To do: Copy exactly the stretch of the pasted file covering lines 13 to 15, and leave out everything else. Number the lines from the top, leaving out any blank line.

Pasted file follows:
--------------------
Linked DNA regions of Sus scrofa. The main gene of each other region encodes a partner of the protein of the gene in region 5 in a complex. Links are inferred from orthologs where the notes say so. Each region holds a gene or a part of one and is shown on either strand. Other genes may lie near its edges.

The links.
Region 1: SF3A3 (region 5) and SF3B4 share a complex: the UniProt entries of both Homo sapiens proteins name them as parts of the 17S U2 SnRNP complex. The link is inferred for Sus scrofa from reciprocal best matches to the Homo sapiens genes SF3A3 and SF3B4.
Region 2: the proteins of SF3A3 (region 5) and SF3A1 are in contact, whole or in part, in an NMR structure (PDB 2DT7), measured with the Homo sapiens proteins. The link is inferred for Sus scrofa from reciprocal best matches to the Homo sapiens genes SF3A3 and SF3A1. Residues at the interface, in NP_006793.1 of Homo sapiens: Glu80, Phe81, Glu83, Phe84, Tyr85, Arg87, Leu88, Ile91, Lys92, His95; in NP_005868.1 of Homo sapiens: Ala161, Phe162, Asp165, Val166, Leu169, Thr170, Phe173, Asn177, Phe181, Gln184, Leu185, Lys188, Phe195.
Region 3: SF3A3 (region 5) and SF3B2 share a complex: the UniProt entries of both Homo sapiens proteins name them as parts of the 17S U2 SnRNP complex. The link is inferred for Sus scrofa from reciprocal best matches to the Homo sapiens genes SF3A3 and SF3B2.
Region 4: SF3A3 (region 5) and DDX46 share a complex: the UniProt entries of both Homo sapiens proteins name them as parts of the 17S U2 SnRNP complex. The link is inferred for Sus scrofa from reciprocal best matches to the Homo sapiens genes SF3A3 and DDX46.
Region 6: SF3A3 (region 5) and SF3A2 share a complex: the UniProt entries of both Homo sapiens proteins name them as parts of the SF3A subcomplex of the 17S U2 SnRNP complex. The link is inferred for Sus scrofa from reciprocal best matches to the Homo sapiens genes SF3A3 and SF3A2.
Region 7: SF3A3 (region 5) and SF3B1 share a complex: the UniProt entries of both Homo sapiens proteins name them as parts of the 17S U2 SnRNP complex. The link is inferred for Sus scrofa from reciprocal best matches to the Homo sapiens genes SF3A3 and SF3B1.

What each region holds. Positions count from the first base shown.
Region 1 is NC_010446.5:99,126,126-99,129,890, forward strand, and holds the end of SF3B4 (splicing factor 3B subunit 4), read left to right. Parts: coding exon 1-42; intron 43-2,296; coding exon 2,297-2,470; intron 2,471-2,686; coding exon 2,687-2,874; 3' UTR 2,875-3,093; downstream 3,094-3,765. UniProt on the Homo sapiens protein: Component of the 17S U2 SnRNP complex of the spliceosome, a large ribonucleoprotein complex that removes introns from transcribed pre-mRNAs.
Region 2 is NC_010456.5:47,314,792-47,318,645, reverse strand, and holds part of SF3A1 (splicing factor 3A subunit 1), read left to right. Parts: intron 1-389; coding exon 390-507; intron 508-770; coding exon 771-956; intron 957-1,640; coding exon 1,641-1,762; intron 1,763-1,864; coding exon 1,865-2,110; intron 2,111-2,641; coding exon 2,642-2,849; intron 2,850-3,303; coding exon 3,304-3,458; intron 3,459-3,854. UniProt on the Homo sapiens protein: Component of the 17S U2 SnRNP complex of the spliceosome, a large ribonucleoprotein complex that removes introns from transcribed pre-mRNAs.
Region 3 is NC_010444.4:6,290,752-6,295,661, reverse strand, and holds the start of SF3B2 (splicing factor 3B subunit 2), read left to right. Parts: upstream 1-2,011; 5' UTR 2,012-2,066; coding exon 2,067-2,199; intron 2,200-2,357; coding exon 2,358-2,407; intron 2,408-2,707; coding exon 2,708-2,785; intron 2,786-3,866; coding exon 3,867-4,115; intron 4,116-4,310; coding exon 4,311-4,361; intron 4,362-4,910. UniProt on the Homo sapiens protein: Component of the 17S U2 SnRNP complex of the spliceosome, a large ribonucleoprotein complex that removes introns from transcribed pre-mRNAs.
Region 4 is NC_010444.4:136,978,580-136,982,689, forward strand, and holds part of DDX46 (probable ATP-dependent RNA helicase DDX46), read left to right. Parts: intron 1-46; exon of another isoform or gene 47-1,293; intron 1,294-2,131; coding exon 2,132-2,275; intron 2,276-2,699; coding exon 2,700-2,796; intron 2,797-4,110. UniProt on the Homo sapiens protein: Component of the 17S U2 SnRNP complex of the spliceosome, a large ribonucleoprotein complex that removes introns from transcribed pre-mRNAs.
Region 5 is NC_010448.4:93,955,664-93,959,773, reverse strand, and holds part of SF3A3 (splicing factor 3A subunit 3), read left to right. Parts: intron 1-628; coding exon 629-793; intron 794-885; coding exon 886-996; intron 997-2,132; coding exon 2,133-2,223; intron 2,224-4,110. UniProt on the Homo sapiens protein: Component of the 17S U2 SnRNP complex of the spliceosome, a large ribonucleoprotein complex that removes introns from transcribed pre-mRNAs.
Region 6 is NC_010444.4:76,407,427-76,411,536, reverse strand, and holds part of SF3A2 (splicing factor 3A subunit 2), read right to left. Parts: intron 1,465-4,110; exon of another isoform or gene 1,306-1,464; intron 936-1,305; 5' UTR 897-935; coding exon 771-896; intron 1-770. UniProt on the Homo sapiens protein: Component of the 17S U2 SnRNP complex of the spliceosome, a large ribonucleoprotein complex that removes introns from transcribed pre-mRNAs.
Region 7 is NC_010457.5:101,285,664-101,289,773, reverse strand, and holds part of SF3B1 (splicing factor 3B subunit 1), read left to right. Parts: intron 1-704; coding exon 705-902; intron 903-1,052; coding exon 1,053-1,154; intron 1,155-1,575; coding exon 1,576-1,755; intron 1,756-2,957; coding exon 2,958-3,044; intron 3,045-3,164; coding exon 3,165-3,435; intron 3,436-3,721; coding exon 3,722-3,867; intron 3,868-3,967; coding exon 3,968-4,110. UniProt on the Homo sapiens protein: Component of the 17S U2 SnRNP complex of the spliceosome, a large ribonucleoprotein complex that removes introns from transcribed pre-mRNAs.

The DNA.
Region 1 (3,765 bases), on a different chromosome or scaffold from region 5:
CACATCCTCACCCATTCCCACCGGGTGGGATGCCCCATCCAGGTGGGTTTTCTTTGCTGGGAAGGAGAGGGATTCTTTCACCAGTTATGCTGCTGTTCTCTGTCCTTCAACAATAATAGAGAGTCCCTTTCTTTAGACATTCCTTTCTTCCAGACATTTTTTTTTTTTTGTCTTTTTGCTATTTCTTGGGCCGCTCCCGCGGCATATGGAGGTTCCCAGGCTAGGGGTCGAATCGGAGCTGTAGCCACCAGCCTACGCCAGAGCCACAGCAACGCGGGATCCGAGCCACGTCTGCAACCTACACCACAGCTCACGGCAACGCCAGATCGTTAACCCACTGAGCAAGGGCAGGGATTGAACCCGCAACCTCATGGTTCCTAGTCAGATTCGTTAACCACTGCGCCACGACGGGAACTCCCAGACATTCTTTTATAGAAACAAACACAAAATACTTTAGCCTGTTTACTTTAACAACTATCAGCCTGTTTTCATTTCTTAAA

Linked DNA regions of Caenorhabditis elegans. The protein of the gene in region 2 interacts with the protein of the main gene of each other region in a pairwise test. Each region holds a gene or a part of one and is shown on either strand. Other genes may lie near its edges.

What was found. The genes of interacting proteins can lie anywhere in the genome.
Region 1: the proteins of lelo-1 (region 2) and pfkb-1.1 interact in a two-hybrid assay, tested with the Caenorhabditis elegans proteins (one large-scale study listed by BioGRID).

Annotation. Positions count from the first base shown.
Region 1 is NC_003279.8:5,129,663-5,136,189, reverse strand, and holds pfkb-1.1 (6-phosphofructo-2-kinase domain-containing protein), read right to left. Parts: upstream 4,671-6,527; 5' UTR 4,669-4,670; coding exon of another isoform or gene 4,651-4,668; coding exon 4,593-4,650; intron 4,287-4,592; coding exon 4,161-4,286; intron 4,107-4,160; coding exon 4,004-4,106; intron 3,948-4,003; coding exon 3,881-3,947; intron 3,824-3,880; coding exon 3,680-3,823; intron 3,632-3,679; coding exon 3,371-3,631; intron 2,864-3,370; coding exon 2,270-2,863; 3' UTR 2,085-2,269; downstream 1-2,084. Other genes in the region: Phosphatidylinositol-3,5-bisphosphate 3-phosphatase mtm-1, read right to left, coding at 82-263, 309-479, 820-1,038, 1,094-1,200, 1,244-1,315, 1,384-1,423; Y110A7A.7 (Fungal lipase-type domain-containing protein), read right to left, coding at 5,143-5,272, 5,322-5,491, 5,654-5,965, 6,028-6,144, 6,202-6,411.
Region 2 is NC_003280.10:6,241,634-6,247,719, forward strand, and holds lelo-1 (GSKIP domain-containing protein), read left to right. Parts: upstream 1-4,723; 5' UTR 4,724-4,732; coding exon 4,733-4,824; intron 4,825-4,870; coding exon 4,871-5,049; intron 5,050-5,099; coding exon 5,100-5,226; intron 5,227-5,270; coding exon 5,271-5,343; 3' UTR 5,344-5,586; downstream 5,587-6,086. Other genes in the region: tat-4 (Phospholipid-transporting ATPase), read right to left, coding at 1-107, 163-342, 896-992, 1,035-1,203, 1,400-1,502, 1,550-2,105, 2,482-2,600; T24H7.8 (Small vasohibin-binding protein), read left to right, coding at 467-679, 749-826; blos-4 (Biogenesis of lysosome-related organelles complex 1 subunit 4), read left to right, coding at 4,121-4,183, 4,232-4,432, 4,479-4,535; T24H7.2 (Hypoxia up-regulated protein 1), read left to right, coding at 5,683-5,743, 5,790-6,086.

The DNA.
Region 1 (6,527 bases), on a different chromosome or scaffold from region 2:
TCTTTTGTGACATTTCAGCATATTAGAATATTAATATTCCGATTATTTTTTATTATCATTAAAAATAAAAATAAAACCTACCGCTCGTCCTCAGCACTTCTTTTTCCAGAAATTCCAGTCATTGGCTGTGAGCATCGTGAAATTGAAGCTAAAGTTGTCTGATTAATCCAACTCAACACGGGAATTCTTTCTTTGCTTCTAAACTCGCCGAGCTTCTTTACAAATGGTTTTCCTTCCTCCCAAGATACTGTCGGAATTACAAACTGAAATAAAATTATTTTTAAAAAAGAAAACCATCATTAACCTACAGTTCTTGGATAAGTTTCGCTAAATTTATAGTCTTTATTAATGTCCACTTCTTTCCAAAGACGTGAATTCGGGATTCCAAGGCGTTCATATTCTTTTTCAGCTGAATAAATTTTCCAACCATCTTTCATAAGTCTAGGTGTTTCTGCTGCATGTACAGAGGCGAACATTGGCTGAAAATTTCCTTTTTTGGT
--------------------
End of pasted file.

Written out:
Region 4 is NC_010444.4:136,978,580-136,982,689, forward strand, and holds part of DDX46 (probable ATP-dependent RNA helicase DDX46), read left to right. Parts: intron 1-46; exon of another isoform or gene 47-1,293; intron 1,294-2,131; coding exon 2,132-2,275; intron 2,276-2,699; coding exon 2,700-2,796; intron 2,797-4,110. UniProt on the Homo sapiens protein: Component of the 17S U2 SnRNP complex of the spliceosome, a large ribonucleoprotein complex that removes introns from transcribed pre-mRNAs.
Region 5 is NC_010448.4:93,955,664-93,959,773, reverse strand, and holds part of SF3A3 (splicing factor 3A subunit 3), read left to right. Parts: intron 1-628; coding exon 629-793; intron 794-885; coding exon 886-996; intron 997-2,132; coding exon 2,133-2,223; intron 2,224-4,110. UniProt on the Homo sapiens protein: Component of the 17S U2 SnRNP complex of the spliceosome, a large ribonucleoprotein complex that removes introns from transcribed pre-mRNAs.
Region 6 is NC_010444.4:76,407,427-76,411,536, reverse strand, and holds part of SF3A2 (splicing factor 3A subunit 2), read right to left. Parts: intron 1,465-4,110; exon of another isoform or gene 1,306-1,464; intron 936-1,305; 5' UTR 897-935; coding exon 771-896; intron 1-770. UniProt on the Homo sapiens protein: Component of the 17S U2 SnRNP complex of the spliceosome, a large ribonucleoprotein complex that removes introns from transcribed pre-mRNAs.